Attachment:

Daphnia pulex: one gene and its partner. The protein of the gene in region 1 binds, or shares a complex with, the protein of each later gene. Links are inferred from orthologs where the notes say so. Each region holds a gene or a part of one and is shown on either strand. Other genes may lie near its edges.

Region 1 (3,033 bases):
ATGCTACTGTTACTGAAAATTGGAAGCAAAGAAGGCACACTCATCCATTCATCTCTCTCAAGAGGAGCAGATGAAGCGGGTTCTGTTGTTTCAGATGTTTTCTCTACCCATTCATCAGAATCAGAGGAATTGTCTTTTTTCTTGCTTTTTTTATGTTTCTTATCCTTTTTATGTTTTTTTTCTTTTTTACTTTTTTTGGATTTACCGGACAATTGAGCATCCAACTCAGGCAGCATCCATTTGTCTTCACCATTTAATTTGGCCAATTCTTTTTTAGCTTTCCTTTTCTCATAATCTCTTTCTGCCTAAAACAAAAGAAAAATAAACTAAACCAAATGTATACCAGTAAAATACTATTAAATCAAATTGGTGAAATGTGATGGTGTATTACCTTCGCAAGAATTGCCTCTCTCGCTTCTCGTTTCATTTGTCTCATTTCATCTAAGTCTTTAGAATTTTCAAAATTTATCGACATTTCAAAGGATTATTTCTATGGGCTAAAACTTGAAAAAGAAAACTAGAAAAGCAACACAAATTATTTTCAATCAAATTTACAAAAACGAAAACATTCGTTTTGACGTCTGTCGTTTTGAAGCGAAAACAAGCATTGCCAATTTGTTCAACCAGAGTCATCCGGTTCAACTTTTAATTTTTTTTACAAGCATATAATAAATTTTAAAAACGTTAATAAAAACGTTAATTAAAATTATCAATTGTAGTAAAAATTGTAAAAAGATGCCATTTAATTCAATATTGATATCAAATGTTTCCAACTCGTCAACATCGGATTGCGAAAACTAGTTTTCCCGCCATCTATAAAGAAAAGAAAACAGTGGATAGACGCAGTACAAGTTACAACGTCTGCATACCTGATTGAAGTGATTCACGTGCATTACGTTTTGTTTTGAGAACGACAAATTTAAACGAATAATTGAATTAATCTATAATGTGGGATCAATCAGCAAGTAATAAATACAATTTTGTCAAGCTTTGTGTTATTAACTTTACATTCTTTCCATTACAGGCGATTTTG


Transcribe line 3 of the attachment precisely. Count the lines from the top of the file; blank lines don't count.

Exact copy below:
ATGCTACTGTTACTGAAAATTGGAAGCAAAGAAGGCACACTCATCCATTCATCTCTCTCAAGAGGAGCAGATGAAGCGGGTTCTGTTGTTTCAGATGTTTTCTCTACCCATTCATCAGAATCAGAGGAATTGTCTTTTTTCTTGCTTTTTTTATGTTTCTTATCCTTTTTATGTTTTTTTTCTTTTTTACTTTTTTTGGATTTACCGGACAATTGAGCATCCAACTCAGGCAGCATCCATTTGTCTTCACCATTTAATTTGGCCAATTCTTTTTTAGCTTTCCTTTTCTCATAATCTCTTTCTGCCTAAAACAAAAGAAAAATAAACTAAACCAAATGTATACCAGTAAAATACTATTAAATCAAATTGGTGAAATGTGATGGTGTATTACCTTCGCAAGAATTGCCTCTCTCGCTTCTCGTTTCATTTGTCTCATTTCATCTAAGTCTTTAGAATTTTCAAAATTTATCGACATTTCAAAGGATTATTTCTATGGGCTAAAACTTGAAAAAGAAAACTAGAAAAGCAACACAAATTATTTTCAATCAAATTTACAAAAACGAAAACATTCGTTTTGACGTCTGTCGTTTTGAAGCGAAAACAAGCATTGCCAATTTGTTCAACCAGAGTCATCCGGTTCAACTTTTAATTTTTTTTACAAGCATATAATAAATTTTAAAAACGTTAATAAAAACGTTAATTAAAATTATCAATTGTAGTAAAAATTGTAAAAAGATGCCATTTAATTCAATATTGATATCAAATGTTTCCAACTCGTCAACATCGGATTGCGAAAACTAGTTTTCCCGCCATCTATAAAGAAAAGAAAACAGTGGATAGACGCAGTACAAGTTACAACGTCTGCATACCTGATTGAAGTGATTCACGTGCATTACGTTTTGTTTTGAGAACGACAAATTTAAACGAATAATTGAATTAATCTATAATGTGGGATCAATCAGCAAGTAATAAATACAATTTTGTCAAGCTTTGTGTTATTAACTTTACATTCTTTCCATTACAGGCGATTTTG